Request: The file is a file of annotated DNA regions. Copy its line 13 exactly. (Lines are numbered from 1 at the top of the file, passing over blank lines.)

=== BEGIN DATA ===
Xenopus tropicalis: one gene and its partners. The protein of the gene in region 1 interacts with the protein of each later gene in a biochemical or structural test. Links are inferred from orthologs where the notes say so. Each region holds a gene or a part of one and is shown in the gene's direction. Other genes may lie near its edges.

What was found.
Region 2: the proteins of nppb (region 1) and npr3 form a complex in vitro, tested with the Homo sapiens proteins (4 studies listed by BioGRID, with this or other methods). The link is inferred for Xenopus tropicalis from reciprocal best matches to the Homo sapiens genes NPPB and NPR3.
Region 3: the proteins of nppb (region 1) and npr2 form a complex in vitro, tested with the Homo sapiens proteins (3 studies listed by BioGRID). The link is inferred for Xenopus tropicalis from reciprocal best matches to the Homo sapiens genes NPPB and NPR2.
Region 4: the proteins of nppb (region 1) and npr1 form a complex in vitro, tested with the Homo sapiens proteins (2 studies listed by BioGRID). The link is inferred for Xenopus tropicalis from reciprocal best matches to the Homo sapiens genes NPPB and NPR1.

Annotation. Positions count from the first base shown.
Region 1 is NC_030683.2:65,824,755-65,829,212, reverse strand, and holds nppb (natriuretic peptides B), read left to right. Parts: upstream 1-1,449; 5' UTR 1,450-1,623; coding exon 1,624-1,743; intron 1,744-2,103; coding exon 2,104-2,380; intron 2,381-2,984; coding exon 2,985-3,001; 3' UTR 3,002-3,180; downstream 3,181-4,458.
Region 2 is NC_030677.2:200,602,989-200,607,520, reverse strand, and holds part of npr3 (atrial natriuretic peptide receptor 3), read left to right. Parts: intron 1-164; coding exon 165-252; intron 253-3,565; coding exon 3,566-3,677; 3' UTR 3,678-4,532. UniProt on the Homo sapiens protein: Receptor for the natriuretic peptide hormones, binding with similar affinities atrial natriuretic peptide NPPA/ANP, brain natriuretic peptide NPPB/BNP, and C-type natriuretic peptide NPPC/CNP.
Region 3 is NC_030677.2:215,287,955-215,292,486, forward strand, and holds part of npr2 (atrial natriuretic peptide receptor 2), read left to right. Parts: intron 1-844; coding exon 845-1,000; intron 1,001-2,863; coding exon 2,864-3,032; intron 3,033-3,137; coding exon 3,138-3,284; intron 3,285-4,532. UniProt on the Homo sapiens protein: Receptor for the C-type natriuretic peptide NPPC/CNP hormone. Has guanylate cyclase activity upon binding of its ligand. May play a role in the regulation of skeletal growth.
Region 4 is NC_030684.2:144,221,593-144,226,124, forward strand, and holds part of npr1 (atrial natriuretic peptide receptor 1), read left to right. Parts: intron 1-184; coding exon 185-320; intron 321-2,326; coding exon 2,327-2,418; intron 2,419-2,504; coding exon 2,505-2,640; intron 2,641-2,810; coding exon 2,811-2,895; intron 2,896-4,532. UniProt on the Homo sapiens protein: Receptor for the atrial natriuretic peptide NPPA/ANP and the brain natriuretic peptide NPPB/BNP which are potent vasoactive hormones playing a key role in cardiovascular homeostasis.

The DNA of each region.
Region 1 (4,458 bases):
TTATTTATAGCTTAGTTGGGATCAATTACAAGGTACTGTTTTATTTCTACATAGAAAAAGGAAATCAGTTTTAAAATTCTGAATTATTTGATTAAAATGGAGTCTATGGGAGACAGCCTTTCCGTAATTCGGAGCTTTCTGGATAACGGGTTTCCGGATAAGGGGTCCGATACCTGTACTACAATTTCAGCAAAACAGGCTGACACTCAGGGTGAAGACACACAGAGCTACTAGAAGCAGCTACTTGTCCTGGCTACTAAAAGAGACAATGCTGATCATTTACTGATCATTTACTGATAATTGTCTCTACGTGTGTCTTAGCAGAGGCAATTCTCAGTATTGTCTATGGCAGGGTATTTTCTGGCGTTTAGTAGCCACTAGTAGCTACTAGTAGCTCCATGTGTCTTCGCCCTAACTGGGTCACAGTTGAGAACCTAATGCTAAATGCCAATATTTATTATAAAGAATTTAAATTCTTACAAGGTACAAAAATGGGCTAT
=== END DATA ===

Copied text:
TTATTTATAGCTTAGTTGGGATCAATTACAAGGTACTGTTTTATTTCTACATAGAAAAAGGAAATCAGTTTTAAAATTCTGAATTATTTGATTAAAATGGAGTCTATGGGAGACAGCCTTTCCGTAATTCGGAGCTTTCTGGATAACGGGTTTCCGGATAAGGGGTCCGATACCTGTACTACAATTTCAGCAAAACAGGCTGACACTCAGGGTGAAGACACACAGAGCTACTAGAAGCAGCTACTTGTCCTGGCTACTAAAAGAGACAATGCTGATCATTTACTGATCATTTACTGATAATTGTCTCTACGTGTGTCTTAGCAGAGGCAATTCTCAGTATTGTCTATGGCAGGGTATTTTCTGGCGTTTAGTAGCCACTAGTAGCTACTAGTAGCTCCATGTGTCTTCGCCCTAACTGGGTCACAGTTGAGAACCTAATGCTAAATGCCAATATTTATTATAAAGAATTTAAATTCTTACAAGGTACAAAAATGGGCTAT